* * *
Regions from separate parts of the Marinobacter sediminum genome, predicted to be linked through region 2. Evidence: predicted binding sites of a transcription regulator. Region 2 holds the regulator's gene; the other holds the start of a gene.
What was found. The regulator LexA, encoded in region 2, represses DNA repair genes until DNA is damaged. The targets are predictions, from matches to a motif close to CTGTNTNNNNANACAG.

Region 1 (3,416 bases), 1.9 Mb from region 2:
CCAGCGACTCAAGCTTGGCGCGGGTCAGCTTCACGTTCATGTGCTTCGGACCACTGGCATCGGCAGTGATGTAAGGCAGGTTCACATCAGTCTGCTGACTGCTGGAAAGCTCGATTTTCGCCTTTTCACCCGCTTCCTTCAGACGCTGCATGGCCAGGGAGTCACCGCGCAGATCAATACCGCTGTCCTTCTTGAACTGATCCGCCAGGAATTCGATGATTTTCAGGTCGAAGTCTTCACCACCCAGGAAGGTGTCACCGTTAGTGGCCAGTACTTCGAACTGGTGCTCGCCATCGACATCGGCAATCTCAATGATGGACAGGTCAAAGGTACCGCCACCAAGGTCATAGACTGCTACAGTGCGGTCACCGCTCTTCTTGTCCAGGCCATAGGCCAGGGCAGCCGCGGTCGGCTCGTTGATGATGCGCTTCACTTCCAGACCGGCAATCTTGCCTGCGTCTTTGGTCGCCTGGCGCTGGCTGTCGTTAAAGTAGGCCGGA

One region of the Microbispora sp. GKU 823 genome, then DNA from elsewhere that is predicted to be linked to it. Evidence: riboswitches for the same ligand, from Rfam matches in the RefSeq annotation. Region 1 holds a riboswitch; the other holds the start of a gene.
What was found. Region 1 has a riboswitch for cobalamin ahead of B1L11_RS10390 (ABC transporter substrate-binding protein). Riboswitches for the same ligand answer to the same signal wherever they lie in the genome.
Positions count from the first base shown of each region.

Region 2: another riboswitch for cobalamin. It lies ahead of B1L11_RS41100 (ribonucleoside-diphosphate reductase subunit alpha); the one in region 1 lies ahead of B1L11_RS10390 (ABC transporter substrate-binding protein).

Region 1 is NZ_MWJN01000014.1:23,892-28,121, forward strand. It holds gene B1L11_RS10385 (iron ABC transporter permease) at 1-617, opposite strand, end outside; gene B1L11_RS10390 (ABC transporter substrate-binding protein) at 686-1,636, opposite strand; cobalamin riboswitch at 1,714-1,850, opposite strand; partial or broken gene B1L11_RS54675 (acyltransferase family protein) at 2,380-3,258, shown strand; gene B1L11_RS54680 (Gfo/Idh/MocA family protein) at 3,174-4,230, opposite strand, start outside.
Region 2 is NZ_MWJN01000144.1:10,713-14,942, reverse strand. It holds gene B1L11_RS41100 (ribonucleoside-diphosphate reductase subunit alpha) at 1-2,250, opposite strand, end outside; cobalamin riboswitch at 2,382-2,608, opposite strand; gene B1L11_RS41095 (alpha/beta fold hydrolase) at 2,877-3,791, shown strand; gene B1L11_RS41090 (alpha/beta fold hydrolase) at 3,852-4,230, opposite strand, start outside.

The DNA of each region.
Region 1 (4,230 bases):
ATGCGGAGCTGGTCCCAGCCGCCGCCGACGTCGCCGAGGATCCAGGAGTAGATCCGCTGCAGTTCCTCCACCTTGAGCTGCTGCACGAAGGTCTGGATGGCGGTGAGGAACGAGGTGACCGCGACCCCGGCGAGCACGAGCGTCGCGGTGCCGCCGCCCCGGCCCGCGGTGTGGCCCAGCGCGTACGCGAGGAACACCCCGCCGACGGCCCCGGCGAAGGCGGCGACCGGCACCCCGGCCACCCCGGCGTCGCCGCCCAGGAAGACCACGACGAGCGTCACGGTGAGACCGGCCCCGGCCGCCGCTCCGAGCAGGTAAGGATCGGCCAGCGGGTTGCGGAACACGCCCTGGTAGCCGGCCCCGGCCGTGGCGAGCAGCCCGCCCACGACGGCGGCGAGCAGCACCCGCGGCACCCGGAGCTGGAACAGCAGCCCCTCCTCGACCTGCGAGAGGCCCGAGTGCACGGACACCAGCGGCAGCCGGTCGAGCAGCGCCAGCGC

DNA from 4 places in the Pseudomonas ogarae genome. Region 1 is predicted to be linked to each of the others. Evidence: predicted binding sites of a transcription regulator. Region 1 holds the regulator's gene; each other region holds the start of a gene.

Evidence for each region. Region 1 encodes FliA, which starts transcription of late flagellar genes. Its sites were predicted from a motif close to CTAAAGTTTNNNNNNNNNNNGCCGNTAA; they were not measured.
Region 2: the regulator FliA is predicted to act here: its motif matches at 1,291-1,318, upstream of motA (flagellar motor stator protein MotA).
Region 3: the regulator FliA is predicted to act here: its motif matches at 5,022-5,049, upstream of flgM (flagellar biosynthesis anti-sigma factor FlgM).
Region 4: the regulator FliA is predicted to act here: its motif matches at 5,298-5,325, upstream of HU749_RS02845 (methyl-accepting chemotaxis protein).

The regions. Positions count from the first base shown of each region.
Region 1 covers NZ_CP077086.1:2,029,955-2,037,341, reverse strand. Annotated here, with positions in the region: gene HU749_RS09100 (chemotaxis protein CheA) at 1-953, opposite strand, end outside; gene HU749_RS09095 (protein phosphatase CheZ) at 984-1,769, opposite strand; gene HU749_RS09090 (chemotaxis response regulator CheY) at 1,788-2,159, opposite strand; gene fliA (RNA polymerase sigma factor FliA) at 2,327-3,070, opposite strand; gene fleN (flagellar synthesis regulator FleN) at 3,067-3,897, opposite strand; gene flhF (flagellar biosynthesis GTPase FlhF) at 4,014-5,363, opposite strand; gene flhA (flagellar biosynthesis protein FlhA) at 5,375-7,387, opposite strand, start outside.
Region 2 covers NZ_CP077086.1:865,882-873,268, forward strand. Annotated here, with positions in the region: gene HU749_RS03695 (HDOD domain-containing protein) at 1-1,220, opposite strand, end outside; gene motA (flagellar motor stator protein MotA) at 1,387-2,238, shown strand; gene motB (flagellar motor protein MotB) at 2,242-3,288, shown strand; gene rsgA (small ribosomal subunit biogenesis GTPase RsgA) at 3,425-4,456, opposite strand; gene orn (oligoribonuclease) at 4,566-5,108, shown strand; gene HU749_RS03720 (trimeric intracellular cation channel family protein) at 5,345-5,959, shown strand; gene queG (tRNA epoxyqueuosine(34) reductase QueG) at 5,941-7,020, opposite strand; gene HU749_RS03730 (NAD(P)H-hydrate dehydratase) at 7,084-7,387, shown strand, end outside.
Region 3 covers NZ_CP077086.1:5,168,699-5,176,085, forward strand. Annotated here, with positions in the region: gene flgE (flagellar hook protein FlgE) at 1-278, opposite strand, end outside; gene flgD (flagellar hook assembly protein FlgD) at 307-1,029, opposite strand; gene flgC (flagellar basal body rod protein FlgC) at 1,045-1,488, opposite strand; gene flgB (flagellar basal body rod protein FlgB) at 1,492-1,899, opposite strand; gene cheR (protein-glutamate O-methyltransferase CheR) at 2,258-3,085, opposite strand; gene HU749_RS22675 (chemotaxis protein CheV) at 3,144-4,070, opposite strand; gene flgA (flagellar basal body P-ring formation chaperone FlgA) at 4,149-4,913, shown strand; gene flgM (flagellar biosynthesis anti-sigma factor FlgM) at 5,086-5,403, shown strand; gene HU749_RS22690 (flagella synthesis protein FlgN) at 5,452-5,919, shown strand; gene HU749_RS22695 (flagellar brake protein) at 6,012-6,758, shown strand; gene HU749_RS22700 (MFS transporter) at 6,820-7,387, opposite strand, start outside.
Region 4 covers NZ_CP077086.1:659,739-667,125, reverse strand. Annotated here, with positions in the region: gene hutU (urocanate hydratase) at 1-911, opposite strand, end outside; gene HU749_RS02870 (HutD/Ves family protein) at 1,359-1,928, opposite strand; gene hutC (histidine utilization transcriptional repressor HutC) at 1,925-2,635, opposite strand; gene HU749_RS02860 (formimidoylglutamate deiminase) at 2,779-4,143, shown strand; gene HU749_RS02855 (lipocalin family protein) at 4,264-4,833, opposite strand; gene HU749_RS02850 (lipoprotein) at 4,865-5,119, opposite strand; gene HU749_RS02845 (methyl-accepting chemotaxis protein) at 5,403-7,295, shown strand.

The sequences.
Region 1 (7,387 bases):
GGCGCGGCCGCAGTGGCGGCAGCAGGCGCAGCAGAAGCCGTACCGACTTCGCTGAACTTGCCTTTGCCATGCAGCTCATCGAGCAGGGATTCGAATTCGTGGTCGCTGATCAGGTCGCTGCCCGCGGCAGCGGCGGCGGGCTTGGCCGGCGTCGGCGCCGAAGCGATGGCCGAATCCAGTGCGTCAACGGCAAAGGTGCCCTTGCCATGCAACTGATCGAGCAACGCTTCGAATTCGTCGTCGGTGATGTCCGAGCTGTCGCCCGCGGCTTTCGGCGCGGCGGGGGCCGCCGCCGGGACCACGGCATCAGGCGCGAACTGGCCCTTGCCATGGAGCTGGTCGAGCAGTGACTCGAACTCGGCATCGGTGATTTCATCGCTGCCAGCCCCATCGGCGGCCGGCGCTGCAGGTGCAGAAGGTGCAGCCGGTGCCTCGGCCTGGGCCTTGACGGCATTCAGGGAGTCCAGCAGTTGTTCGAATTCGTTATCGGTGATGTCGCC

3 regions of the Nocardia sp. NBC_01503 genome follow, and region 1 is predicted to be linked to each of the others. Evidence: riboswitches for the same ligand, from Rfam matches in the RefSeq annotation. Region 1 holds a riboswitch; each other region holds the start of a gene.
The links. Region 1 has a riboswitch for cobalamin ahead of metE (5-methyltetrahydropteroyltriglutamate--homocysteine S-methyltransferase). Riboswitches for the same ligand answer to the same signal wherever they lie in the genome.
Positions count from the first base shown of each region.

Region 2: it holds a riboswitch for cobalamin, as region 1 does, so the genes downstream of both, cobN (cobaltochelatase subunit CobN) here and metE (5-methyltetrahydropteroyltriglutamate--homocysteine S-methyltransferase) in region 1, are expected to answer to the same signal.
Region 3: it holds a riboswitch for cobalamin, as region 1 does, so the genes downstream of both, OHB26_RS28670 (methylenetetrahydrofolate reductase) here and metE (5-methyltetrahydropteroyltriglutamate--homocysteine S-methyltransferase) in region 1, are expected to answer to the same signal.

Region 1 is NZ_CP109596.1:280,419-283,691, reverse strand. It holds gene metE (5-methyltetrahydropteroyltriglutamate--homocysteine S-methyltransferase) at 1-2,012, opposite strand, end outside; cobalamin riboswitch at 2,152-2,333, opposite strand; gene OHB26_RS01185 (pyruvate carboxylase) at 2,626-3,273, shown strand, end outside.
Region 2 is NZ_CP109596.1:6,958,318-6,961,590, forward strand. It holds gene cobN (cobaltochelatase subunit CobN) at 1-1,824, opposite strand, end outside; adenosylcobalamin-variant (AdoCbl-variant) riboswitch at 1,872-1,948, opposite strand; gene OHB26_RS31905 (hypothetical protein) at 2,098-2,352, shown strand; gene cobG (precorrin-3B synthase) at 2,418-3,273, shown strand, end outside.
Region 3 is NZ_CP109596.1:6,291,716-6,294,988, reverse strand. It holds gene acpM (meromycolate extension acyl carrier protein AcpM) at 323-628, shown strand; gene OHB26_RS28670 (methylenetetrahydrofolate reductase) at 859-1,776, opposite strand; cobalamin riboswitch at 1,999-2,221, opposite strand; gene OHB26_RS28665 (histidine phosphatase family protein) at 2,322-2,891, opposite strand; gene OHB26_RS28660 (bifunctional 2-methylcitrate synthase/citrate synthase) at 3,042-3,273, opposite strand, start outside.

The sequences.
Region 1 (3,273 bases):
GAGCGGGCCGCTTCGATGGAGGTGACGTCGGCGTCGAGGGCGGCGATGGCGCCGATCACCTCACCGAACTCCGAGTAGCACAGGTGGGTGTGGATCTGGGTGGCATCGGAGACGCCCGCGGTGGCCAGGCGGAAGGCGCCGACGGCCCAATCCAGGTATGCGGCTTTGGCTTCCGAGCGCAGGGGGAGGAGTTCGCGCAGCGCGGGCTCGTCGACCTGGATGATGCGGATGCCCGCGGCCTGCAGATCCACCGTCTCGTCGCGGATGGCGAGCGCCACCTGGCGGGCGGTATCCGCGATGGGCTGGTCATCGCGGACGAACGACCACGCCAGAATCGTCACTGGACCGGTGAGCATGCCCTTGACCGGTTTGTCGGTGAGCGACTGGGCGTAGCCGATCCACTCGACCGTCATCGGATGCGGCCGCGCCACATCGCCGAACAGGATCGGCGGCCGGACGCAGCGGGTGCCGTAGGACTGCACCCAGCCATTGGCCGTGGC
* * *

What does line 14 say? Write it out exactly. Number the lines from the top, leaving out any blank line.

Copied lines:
DNA from 4 places in the Pseudomonas ogarae genome. Region 1 is predicted to be linked to each of the others. Evidence: predicted binding sites of a transcription regulator. Region 1 holds the regulator's gene; each other region holds the start of a gene.